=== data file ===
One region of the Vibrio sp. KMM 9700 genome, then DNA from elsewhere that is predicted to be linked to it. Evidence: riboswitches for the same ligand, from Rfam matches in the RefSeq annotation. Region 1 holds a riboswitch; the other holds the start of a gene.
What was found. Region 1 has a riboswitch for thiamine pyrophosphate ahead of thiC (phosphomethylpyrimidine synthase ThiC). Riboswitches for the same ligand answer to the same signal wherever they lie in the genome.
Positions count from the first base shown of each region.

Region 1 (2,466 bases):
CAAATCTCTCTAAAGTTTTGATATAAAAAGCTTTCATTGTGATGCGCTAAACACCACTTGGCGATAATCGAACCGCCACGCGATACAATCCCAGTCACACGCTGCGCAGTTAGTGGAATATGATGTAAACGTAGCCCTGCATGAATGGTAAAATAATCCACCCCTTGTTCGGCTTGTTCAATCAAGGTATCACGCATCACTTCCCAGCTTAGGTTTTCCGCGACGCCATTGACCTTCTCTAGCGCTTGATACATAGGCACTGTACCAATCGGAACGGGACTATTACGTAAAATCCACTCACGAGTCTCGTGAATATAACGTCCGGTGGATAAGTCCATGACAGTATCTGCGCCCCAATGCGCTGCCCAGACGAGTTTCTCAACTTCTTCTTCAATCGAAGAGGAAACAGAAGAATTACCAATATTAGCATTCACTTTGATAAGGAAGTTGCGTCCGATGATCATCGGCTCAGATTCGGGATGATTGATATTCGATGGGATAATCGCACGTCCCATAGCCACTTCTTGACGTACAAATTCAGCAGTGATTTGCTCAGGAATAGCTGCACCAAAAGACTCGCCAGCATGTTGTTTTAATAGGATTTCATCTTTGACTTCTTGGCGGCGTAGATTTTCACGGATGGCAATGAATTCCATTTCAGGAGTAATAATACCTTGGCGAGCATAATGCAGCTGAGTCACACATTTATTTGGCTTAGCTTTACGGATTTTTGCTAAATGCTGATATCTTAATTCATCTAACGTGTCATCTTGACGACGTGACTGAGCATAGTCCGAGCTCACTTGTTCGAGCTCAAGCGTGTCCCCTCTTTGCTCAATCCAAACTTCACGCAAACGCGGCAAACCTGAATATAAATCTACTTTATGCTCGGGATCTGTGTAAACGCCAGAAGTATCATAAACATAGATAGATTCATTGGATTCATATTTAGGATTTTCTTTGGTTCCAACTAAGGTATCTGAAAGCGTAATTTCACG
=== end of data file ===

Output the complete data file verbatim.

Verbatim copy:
One region of the Vibrio sp. KMM 9700 genome, then DNA from elsewhere that is predicted to be linked to it. Evidence: riboswitches for the same ligand, from Rfam matches in the RefSeq annotation. Region 1 holds a riboswitch; the other holds the start of a gene.
What was found. Region 1 has a riboswitch for thiamine pyrophosphate ahead of thiC (phosphomethylpyrimidine synthase ThiC). Riboswitches for the same ligand answer to the same signal wherever they lie in the genome.
Positions count from the first base shown of each region.

Region 1 (2,466 bases):
CAAATCTCTCTAAAGTTTTGATATAAAAAGCTTTCATTGTGATGCGCTAAACACCACTTGGCGATAATCGAACCGCCACGCGATACAATCCCAGTCACACGCTGCGCAGTTAGTGGAATATGATGTAAACGTAGCCCTGCATGAATGGTAAAATAATCCACCCCTTGTTCGGCTTGTTCAATCAAGGTATCACGCATCACTTCCCAGCTTAGGTTTTCCGCGACGCCATTGACCTTCTCTAGCGCTTGATACATAGGCACTGTACCAATCGGAACGGGACTATTACGTAAAATCCACTCACGAGTCTCGTGAATATAACGTCCGGTGGATAAGTCCATGACAGTATCTGCGCCCCAATGCGCTGCCCAGACGAGTTTCTCAACTTCTTCTTCAATCGAAGAGGAAACAGAAGAATTACCAATATTAGCATTCACTTTGATAAGGAAGTTGCGTCCGATGATCATCGGCTCAGATTCGGGATGATTGATATTCGATGGGATAATCGCACGTCCCATAGCCACTTCTTGACGTACAAATTCAGCAGTGATTTGCTCAGGAATAGCTGCACCAAAAGACTCGCCAGCATGTTGTTTTAATAGGATTTCATCTTTGACTTCTTGGCGGCGTAGATTTTCACGGATGGCAATGAATTCCATTTCAGGAGTAATAATACCTTGGCGAGCATAATGCAGCTGAGTCACACATTTATTTGGCTTAGCTTTACGGATTTTTGCTAAATGCTGATATCTTAATTCATCTAACGTGTCATCTTGACGACGTGACTGAGCATAGTCCGAGCTCACTTGTTCGAGCTCAAGCGTGTCCCCTCTTTGCTCAATCCAAACTTCACGCAAACGCGGCAAACCTGAATATAAATCTACTTTATGCTCGGGATCTGTGTAAACGCCAGAAGTATCATAAACATAGATAGATTCATTGGATTCATATTTAGGATTTTCTTTGGTTCCAACTAAGGTATCTGAAAGCGTAATTTCACG